Where, when, and how to observe the sky?
Astronomy is a beautiful pastime that allows you to escape into space during your spare time and to observe sparkling multicolored stars, ringed planets like Saturn, the crescent of Venus, the sunspots, the innumerable Craters of the Moon, shooting stars or even galaxies.
All you need is an astronomical telescope or a telescope or some beautiful books or educational software richly illustrated. In fact you would need both: a telescope to observe the sky and some books or software to learn more about the stars you observe. We will talk about it again, but above all there are some rules to respect if you wish to observe the sky in good conditions and make the most of your evening.
To observe the sky you must first prepare yourself, know what stars or planets are visible during the night, where to look for them and with which instrument you can observe them. Let’s look at it in detail. To help you, you can consult the Ephemerides in the menu on the left.
1. Where to look at the sky?
You have already noticed that during the night the light dazzles and that it takes time then to see again in the darkness. To observe the sky and see the unlikely stars, you must stay in the dark for at least 5 or 10 minutes so that your eyes become more sensitive to the dim lights. If you use a flashlight, cover the lens with a red filter to prevent it from dazzling you during the night. Otherwise you will have to wait several more minutes to see the sky.
During and after the general blackout of August 14, 2003, which deprived the City of Toronto of electricity.
Unfortunately many places are lit by starting with places close to the dwellings. It is therefore necessary either to extinguish all these lights, which is often impossible, or to move away from several kilometers of all lighting and to place you in a very dark place, in the middle of a field or on a deserted road where no car passes . There you will see many more stars.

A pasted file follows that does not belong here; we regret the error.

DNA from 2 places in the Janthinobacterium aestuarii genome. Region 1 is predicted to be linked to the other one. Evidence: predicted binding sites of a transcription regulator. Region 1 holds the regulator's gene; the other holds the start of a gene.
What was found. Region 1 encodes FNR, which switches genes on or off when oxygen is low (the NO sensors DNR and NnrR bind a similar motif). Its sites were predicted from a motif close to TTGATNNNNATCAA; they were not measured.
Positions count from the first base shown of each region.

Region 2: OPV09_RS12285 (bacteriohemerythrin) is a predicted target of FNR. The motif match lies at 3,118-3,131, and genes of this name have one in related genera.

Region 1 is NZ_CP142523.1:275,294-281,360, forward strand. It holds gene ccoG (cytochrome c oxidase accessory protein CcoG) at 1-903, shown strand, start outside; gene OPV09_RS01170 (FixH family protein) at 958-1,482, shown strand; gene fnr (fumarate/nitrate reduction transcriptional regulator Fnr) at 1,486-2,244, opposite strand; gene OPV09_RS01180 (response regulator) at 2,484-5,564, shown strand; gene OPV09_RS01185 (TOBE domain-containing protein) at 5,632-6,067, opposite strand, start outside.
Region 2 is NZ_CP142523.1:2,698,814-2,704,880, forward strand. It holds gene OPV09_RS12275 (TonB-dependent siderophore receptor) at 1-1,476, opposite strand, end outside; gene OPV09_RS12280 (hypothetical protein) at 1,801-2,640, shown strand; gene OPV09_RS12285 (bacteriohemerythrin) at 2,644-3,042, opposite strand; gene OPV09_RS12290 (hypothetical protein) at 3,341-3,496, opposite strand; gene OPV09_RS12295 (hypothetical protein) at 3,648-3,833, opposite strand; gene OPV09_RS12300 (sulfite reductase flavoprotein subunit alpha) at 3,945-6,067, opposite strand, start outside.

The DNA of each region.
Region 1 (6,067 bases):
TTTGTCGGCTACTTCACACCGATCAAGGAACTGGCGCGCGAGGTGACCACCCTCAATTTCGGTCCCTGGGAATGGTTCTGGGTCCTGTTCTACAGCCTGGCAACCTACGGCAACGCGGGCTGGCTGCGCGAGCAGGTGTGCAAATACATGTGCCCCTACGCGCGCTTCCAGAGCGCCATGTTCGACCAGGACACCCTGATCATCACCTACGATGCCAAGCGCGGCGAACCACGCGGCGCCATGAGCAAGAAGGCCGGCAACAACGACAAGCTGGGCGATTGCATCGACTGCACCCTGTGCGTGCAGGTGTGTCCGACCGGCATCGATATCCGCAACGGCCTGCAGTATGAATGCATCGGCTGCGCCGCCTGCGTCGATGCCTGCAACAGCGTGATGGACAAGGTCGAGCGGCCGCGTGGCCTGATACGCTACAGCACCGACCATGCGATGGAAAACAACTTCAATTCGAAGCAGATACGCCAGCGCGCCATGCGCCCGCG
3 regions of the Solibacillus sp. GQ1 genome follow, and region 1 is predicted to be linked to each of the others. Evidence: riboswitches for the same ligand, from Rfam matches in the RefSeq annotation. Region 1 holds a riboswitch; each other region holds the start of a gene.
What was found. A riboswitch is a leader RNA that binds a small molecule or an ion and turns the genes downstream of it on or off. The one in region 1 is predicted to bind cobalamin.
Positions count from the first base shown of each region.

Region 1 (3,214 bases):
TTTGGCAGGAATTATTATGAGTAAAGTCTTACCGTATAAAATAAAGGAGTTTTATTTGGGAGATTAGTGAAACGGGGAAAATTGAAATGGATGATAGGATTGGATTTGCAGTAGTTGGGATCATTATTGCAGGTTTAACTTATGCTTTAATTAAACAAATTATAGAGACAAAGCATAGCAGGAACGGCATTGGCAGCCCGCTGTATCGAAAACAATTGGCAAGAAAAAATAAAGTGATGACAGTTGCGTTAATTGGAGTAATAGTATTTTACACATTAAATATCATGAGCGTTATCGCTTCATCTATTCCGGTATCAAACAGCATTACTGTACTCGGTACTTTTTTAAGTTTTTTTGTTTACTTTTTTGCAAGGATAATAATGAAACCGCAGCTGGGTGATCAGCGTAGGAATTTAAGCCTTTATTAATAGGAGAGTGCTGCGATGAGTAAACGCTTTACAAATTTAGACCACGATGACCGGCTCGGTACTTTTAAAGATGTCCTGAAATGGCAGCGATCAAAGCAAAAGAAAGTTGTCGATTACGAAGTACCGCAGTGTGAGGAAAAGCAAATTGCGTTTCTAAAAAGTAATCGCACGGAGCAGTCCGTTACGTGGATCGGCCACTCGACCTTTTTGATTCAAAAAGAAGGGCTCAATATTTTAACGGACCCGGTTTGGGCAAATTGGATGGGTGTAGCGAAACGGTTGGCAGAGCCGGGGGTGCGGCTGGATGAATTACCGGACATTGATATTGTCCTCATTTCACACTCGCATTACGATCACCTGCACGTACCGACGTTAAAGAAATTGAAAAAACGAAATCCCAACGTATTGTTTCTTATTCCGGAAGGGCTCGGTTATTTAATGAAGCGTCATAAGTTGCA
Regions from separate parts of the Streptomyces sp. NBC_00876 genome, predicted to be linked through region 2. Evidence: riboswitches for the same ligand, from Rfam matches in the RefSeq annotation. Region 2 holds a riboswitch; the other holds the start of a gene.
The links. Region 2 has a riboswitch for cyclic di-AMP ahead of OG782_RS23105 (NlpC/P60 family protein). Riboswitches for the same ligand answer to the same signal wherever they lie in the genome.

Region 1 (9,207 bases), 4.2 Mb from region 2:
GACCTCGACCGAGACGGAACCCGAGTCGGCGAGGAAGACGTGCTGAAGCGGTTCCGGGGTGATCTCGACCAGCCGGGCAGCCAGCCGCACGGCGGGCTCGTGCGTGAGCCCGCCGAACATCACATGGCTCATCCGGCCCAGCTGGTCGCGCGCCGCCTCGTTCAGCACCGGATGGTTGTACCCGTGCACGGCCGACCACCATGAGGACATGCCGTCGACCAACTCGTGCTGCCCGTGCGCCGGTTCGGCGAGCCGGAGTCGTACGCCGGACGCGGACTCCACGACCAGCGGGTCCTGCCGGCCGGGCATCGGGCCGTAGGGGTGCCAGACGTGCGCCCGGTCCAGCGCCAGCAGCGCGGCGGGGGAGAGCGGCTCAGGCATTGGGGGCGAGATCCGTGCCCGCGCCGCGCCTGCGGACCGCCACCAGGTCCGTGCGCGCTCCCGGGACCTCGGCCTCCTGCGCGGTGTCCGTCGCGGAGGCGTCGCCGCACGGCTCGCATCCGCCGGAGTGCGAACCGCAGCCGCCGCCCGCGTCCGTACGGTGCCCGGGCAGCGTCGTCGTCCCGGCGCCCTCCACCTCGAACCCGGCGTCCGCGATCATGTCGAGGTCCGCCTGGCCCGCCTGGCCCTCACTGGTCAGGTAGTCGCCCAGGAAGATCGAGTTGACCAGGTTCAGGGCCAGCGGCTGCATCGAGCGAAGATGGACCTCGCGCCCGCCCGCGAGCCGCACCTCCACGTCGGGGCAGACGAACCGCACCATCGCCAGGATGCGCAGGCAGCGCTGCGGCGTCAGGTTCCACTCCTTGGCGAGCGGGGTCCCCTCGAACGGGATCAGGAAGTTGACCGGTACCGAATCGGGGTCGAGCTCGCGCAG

Of course as it is night, for your safety you have to go with an adult who can help you find your way and recognize the stars. Also take a GSM. Think also to clothe yourself warmly if you observe the sky during the night. In our temperate countries it often freezes at night between November and April.
Take a flashlight with a red filter, a map or a small atlas of the sky that will help you recognize the constellations and familiar objects to observe.
If you have an instrument, a pair of binoculars, a telescope, a telescope, or a telescope, ask a member of your family to accompany you on the ground because all this material quickly becomes cumbersome and heavy. And then two or more is still more fun!
If you are going to the place of observation by car, it is also useful to bring with you one or two folding chairs, some treats and hot drinks to comfort you, because after one or two hours, Be hungry or want to sit down.
Once on the ground, remember that in the northern hemisphere the stars rise to the east, pass to the south to go to the west, like the Sun or the Moon. Look especially on the south side, for it is the end where the stars ascend the highest in the sky, it is called the South Meridian.
The higher the stars, the darker the sky and the more interesting stars and objects (artificial satellites, shooting stars, Milky Way, etc.). On the other hand, near the horizon you will see only a luminous orange halo emitted by the light of the roads and the lighting of the city. That is why you have to move away as far as possible from these lights because they prevent you from observing the sky. It is said that this light “pollutes” the sky as carbon dioxide and plant fumes pollute the air.